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Ask Clare Your Own Question
Clare
Clare, Family Solicitor
Category: Family Law
Satisfied Customers: 34105
Experience:  I have been a solicitor in High Street Practise since 1985 and have specialised in Family Law for the last 10 years
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My sister and her husband have moved into the family home to

Resolved Question:

My sister and her husband have moved into the family home to look after my mother, having sold their house. My mother owns the house outright. My sister and husband do not pay rent. Will they have a legal right to own the house when my mother dies? At present it is left in her will for the house to be split three ways to her 3 children. My sister is 60 years old.
Submitted: 2 years ago.
Category: Family Law
Expert:  Clare replied 2 years ago.
Hi
Thank you for your question.
My name is Clare
I will do my best to help you but I need some further information first.
Do you know if your mother has promised your sister anything in return for your sister living with and caring for her?
Clare
Customer: replied 2 years ago.

No, my mother hasn't promised my sister anything in return specifically for her care. My mother continues to pay the household bills - which includes substantial building works, (a new kitchen and decoration etc), so the house is more comfortable for my sister and her husband, and my sister pays some of the food bills.

My mother is elderly and frail, but compose mentis and physically fit.

Expert:  Clare replied 2 years ago.
HI
What provisions will be made for your sister's housing after your mother dies?
Clare
Customer: replied 2 years ago.
My sister's plan is to buy the house from me and my brother after my Mother's demise, and she receives one third of the inheritance. I think she won't be able to buy us out as she won't have enough money. This will leave us with a house being lived in and my brother and I reluctant to make our sister and her husband homeless.
Expert:  Clare replied 2 years ago.
Hi
How much is the property worth?
Have you discussed this with your mother?
Clare
Customer: replied 2 years ago.

The house is worth about £900,000.

My mother wants us three to have equal shares, and trusts that my sister will be able to buy me and my brother out: but yesterday she told my sister she hoped to make "living wish" made that my sister and her husband would never have to leave the house.

Expert:  Clare replied 2 years ago.
Hi
Do you know how much they sold their property for?
Clare
Customer: replied 2 years ago.
Yes, £425.000.
Expert:  Clare replied 2 years ago.
Hi
have you pointed out to your mother that they simply will not have enough money to buy you and your other sibling out?
Clare
Customer: replied 2 years ago.

Yes, but there is also money in stock and shares, which of course one can't easily evaluate at this stage. So there will be more money around for us all, other than just the house, after my mother's death.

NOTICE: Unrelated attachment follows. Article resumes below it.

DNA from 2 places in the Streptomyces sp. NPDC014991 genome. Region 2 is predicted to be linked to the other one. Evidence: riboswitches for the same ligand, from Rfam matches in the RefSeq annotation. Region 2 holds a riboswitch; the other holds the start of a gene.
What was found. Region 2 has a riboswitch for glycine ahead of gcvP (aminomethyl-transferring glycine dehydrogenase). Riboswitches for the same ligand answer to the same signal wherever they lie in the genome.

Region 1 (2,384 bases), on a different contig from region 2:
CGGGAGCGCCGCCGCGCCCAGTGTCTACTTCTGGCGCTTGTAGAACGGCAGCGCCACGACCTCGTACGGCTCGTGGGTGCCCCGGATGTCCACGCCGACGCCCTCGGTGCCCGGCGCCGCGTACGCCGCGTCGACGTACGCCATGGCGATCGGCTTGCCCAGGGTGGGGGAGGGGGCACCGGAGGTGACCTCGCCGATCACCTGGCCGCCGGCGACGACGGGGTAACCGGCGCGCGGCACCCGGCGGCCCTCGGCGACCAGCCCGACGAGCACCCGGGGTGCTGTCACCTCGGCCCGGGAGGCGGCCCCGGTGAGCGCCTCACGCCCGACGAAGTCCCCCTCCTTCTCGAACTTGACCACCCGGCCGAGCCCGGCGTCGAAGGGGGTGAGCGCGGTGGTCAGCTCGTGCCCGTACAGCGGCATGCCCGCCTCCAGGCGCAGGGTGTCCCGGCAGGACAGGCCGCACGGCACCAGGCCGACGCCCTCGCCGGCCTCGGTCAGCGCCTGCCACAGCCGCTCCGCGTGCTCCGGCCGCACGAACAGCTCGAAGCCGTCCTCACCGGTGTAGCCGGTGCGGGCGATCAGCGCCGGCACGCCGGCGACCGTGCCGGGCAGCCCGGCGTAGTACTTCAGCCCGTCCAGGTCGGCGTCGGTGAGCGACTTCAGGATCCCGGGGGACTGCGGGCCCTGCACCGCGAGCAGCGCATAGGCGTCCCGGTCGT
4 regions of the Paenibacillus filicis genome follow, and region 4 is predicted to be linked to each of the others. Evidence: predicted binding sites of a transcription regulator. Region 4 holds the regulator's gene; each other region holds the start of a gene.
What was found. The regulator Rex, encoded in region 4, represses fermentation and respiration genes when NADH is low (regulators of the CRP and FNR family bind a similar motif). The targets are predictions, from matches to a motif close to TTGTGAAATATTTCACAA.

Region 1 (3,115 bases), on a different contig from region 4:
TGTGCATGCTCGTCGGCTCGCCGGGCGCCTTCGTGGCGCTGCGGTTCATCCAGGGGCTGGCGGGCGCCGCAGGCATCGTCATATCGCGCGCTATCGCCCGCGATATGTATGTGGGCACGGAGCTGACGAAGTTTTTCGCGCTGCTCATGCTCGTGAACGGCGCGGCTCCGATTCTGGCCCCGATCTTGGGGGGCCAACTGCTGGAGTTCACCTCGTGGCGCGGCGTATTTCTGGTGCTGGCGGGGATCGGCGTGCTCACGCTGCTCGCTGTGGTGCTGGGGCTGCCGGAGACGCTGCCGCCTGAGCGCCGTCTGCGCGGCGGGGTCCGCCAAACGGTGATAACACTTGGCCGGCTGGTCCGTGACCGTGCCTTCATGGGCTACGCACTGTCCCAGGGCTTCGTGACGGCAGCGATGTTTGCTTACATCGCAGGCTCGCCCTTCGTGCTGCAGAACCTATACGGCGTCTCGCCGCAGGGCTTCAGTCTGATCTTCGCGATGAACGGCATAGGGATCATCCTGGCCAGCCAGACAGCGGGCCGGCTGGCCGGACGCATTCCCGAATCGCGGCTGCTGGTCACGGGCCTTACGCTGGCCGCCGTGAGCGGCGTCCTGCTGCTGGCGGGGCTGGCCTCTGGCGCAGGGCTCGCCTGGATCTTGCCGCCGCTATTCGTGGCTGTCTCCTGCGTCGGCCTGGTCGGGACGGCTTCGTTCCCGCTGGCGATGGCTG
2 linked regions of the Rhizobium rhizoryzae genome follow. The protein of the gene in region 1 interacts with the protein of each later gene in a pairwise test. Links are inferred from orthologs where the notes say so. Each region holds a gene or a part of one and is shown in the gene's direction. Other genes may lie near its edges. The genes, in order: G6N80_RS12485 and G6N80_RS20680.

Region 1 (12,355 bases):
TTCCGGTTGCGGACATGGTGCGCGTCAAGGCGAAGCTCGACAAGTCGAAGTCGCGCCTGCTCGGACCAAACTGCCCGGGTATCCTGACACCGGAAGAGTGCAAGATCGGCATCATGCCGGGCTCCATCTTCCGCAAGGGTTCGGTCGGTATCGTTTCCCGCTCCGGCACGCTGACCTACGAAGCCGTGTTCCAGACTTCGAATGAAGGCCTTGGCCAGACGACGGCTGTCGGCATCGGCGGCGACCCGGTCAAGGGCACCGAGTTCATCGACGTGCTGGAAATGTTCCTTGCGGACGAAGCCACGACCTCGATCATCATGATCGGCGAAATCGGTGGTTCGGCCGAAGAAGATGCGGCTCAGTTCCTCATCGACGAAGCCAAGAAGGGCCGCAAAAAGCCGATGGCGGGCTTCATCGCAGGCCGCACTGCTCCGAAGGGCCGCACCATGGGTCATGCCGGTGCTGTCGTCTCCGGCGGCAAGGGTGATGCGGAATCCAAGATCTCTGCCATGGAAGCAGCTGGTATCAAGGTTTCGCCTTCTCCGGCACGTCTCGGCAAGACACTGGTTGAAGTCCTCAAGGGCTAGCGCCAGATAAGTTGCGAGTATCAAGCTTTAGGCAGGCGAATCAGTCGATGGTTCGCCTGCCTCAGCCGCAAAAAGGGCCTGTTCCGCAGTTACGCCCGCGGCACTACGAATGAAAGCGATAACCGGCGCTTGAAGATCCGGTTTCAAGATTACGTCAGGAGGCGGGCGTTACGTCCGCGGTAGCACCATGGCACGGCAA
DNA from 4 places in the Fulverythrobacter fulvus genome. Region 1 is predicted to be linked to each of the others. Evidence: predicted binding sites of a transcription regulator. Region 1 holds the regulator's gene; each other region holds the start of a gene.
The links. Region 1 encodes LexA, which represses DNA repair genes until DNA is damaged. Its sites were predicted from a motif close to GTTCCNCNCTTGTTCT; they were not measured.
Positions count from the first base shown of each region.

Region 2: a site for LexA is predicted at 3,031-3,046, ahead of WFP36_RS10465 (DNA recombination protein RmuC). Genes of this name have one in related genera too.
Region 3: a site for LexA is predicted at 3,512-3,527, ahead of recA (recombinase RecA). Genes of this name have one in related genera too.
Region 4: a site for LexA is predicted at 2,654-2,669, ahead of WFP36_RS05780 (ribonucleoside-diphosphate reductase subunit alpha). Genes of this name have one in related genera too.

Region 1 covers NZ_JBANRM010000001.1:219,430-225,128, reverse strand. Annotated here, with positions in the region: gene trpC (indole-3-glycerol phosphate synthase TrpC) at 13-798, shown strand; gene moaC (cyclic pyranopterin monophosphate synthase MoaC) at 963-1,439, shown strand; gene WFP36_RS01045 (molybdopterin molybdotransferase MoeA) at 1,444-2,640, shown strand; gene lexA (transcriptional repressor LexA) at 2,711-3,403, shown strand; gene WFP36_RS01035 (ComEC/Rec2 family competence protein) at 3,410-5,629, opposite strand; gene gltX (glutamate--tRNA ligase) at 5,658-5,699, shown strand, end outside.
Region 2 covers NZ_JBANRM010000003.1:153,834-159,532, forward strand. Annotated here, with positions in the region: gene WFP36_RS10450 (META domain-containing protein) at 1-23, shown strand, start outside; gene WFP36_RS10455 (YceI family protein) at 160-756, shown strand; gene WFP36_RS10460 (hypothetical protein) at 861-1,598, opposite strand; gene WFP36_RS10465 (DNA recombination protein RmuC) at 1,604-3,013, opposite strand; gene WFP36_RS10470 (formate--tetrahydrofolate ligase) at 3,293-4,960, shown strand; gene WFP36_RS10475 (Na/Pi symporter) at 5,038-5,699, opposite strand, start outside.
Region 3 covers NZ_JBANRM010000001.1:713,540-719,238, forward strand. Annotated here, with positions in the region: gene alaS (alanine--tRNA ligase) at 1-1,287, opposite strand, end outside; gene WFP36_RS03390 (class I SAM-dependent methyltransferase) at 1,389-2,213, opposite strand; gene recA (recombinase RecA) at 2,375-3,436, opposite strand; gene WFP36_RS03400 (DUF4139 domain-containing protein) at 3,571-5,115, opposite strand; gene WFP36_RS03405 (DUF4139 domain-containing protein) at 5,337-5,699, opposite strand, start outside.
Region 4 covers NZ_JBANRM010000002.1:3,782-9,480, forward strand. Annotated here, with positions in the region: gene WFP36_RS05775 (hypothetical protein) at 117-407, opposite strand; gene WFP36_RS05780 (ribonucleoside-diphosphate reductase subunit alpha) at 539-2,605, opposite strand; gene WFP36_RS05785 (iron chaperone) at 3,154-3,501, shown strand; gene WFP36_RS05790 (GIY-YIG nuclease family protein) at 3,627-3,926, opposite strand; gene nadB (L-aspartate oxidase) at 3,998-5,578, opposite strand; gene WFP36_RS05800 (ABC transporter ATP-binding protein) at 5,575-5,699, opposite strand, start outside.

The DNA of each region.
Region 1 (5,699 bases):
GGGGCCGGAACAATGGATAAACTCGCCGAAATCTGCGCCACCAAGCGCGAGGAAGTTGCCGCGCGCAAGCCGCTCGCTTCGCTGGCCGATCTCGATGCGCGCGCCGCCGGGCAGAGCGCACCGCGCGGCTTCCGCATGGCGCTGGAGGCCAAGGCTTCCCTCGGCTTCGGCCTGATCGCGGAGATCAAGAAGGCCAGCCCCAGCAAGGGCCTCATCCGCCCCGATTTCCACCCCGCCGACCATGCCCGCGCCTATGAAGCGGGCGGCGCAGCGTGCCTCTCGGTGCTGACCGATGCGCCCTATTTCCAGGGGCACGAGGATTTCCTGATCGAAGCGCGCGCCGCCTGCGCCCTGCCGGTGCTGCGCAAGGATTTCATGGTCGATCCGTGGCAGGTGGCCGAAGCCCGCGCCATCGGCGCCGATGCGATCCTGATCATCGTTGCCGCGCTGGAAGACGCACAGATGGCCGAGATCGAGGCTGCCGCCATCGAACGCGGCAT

Expert:  Clare replied 2 years ago.
Hi
At present would there be enough money?
Clare
Customer: replied 2 years ago.

Probably just enough.

Expert:  Clare replied 2 years ago.
Hi
The fact that they have moved in worth your mother would not in itself give your sister any greater rights to the house - but the fact that your mother has expressed the wish that your sister is allowed to remain in the property after her death could be a major issue - especially if over the years the savings have been eroded - possibly to fund Nursing Home fees.
The fact that such a wish had been expressed could be sufficient to mean that your sister could live there until her death and you and your other sibling would have to wait for your share
One way that that could be solved would be through an Equity release scheme allowing your sister to raise the money from the house itself.
The only realistic way of addressing this issue is to have a discussion as a family so that you are all clear what is intended
Please ask if you need further details
Clare
Clare and other Family Law Specialists are ready to help you
Customer: replied 2 years ago.

But my understanding is that a living wish is only that - a wish, and it is not legally binding or obligatory in any way..... My question was is there any legal implication to her living in the house - could her age make any difference re rights to stay in a property/could she have "squatters rights" ? Clearly I'd appreciate a family discussion but they are so cagey about having one I wonder if they know about some sort of rights to a property once you're in that I am unaware of.

Expert:  Clare replied 2 years ago.
Hi
There are no such thing as "squatters rights" in this situation.
Your sister's age is only relevant in so far as it means that the Local Authority cannot force the immediate sale of your mother's property if she has to go into a nursing home and runs out of funds.
However the fact that your mother has verbally expressed the wish that your sister lives there means that your sister can make a claim against the estate when the time comes and argue that she relied on that promise to her detriment - and in the circumstances you describe she is likely to be successful
Clare

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